At our next interview Joseph entered into many particulars of his life, honestly confessing that much of his present misery was the result of his own folly. Speaking of his earlier days, he said:Â—
“The happiest period of my He was that spent in the Sunday-school. My mother was then alive, and she seemed anxious that I should early imbibe religious impressions. She regularly attended the church, and had a great regard for the Sabbath day. She would read to me stories from good books, and many times prayed with me when father was not at home. I well remember how she began to look very pale when she heard the doctor tell her that she could
not get better. That night was to me the beginning of sorrow.
My father had died of brain fever, about six months before;
but somehow I had not cared much about him. One reason for this was my being so very young; also my father’s business took him often from home, and I had not much of his company. But the doctor’s words to my mother, ‘You cannot live long,’ sound in my ears to this day. They were true words, for in less than three months I was an orphan. The day before mother died, she called me to her bedside to bid me farewell. I feel her clammy hand, and see her flushed face this moment. O, how well do I remember that night! She spoke to me of heavenÂ—told me what a glorious place it was, and that she was going there. She presented me with her pocket Bible and her wedding-ring. She then requested me to kneel down, while she offered up for me her last prayer. She put her hand upon my head, and, with her dying breath, entreated the Lord to guide me in the path of holiness, and to save me from the temptations and snares so destructive to the young. She prayed that, sooner than I should live a life of sin. God would take me home to Himself while in my youth. She then again took hold of my hand, and made me promise never to leave the Sunday school and never to neglect reading the Bible. I promised her all she wished; from my breaking heart I promised her, and from the very depths of my sorrow-stricken soul I intended to perform all I promised. In six days after, leaning on the arm of my grandmother, I followed my dear mother to the grave.
The first week I went to live with my grandmother I was sent to the mill to earn my daily bread; and for four years I daily read my mother’s Bible, regularly attended the Sunday school, and every day prayed that I might meet mother in heaven. But one fatal Sunday a terrible misfortune befell me. The teacher of our class was a very young man Â— very proud, and for the smallest offence he would strike our heads with the Bible. I was telling the boy next to me which verse he had to read, when the teacher struck my forehead with the edge of the Bible. In a moment he lay sprawling on the floor, and in a moment more I was in the hands of the superintendent, being dragged up to the desk, exposed to the gaze of the whole school, and in ten minutes after publicly expelled. I was turned out of the door, and my cap thrown after me into the street; and though the blood was running down my face from the force of the blow, yet I received not the slightest pity, but was forever disgraced and branded by being turned out of a Sunday school.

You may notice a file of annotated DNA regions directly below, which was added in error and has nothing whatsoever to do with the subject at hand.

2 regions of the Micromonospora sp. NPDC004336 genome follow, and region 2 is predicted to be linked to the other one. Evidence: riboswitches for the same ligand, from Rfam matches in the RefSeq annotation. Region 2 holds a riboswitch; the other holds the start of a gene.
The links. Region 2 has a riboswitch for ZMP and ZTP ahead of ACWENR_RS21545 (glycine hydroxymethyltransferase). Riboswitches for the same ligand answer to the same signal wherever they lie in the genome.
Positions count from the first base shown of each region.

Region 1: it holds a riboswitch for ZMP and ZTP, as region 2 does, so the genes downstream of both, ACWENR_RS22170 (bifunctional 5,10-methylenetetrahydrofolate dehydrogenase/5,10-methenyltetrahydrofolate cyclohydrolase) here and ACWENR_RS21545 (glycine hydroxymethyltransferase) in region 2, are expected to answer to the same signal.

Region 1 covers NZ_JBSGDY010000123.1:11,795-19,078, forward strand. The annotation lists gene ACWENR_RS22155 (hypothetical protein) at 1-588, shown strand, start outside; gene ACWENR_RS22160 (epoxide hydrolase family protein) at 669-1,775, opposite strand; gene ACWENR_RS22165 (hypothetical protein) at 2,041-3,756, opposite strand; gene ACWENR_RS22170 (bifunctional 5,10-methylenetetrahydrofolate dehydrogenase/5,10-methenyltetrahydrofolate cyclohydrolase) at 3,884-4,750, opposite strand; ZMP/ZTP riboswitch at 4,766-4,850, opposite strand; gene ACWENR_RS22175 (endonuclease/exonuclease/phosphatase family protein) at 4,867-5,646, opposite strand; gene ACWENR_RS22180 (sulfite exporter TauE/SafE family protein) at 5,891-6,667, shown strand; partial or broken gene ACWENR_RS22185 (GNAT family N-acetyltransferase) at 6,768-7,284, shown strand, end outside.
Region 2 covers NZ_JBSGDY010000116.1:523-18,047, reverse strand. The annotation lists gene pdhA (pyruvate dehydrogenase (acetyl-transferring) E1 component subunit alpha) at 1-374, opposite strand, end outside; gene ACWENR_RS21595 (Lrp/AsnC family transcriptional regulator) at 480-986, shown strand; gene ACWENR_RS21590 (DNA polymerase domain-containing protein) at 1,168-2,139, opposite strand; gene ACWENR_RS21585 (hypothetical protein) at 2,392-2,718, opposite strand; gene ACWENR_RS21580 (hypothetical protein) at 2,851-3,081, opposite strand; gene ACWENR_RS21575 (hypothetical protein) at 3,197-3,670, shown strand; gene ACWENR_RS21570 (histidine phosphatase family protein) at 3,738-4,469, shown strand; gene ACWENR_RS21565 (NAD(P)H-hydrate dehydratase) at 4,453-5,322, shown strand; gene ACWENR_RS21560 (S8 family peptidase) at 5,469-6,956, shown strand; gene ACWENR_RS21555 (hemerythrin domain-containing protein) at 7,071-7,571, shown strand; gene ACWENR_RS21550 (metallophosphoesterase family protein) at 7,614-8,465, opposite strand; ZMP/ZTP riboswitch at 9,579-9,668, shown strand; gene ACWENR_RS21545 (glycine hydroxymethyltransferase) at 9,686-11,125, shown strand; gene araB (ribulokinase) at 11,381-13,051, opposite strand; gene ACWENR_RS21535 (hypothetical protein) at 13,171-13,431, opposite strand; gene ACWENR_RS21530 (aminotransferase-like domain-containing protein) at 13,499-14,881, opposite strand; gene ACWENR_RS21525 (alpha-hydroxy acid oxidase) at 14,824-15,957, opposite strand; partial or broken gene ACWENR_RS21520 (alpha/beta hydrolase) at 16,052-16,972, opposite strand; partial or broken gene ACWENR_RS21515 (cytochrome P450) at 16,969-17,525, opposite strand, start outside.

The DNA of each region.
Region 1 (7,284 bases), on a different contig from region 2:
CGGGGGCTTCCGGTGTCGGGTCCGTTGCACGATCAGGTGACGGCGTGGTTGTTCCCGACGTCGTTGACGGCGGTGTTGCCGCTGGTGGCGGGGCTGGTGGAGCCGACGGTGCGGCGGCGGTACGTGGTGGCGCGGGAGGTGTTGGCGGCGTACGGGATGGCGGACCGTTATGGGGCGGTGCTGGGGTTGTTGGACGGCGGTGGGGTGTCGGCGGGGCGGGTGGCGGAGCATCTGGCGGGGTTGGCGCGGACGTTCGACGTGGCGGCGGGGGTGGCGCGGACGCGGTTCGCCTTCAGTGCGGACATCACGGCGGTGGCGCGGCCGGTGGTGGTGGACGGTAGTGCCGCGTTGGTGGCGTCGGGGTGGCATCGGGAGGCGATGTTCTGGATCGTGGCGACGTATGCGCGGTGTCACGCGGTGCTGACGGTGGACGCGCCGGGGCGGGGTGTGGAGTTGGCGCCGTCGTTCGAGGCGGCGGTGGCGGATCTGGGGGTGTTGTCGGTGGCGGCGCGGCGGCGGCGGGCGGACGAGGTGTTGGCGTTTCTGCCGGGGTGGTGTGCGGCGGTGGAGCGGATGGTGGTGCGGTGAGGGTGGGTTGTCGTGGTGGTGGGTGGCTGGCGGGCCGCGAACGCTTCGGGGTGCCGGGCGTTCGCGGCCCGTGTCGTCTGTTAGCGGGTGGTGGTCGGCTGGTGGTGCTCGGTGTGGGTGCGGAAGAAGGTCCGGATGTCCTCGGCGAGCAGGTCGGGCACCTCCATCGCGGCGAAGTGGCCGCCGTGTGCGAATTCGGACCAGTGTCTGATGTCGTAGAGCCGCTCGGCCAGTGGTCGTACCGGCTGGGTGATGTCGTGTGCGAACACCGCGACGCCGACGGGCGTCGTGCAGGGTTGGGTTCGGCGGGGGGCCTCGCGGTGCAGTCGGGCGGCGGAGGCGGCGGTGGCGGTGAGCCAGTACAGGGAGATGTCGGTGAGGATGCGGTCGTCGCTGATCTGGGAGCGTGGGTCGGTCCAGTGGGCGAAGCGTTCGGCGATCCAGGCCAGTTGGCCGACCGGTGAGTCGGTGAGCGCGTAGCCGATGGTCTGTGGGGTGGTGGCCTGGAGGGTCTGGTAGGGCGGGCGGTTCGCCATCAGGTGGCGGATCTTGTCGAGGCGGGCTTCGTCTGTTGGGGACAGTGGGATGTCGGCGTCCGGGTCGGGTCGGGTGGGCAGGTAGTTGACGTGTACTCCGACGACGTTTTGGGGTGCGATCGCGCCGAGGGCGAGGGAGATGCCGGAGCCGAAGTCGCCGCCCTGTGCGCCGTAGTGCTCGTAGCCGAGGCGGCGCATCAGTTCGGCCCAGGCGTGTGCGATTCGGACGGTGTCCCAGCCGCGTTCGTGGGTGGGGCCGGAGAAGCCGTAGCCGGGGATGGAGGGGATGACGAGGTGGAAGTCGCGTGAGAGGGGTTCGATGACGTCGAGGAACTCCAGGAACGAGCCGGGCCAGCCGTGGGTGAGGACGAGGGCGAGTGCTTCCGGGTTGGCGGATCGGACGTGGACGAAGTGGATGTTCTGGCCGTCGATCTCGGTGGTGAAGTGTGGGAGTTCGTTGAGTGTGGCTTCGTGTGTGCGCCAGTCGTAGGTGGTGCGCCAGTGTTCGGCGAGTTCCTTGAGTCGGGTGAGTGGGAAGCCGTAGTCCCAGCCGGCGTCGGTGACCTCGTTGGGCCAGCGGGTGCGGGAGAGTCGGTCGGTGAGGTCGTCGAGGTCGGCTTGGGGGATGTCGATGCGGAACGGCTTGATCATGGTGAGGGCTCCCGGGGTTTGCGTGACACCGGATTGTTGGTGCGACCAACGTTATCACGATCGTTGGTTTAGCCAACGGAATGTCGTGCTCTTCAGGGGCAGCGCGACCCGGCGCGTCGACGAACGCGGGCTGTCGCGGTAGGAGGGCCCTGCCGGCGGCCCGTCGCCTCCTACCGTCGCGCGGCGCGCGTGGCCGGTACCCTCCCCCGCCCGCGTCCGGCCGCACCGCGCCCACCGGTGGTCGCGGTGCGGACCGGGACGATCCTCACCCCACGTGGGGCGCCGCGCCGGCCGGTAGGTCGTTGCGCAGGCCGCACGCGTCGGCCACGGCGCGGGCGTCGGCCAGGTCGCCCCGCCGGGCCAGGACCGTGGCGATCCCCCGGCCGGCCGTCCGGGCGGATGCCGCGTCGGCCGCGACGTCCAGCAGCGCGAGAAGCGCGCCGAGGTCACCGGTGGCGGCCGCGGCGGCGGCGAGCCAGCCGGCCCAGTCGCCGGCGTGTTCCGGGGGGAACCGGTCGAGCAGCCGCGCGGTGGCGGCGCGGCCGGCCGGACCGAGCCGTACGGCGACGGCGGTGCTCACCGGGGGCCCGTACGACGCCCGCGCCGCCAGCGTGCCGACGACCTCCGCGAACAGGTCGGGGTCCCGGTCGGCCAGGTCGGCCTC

I went from the school to my mother’s grave, and, seeing no one near, I lay down on the cold flag, crying. Mother, mother;
dear, dear mother, what shall I do? I promised you never to leave the Sunday school, but they have driven me away. I feel I have done wrong, and the teacher has done wrong,Â—what must I do? O I wish some kind friend had taken me by the hand that moment, and led me back to the school. I would have done anything to
have been once again in my place, for the sake of the promise I had made my mother. But I had no one to sympathise with me. I sat amongst the dead until it was dark, and then, sorrowfully, with aching head and heart, plodded my way home.
From that day I have felt myself an outcast; for my grandmother was very feeble, and did not much care about me. I wished to go to some other school, but feared they would have heard of my disgrace, and object to take me, so I durst not apply; and my Sundays, which had formerly been my greatest comfort, were now the days of my greatest misery. I soon became changed in my feelings, and felt that my heart was getting hard. I forgot to read my Bible, and soon after went to bed without saying my prayers. About this time I met the young teacher that had struck me the severe blow. He put out his hand, wishing to be friendly, and invited me back to the school. Had he done this six months sooner, I should have been saved, but now the arrow had entered into my soul, and all desire was gone. I excused myself by saying, that as my grandmother was now dead, I was removing to Burnley, where I expected to be able to get better wages. He expressed his regret at having struck me, and said he feared he had been the cause of my leaving the school. This softened me a little; but the week after I went to Burnley, and for six years have led a wild and dissipated life.”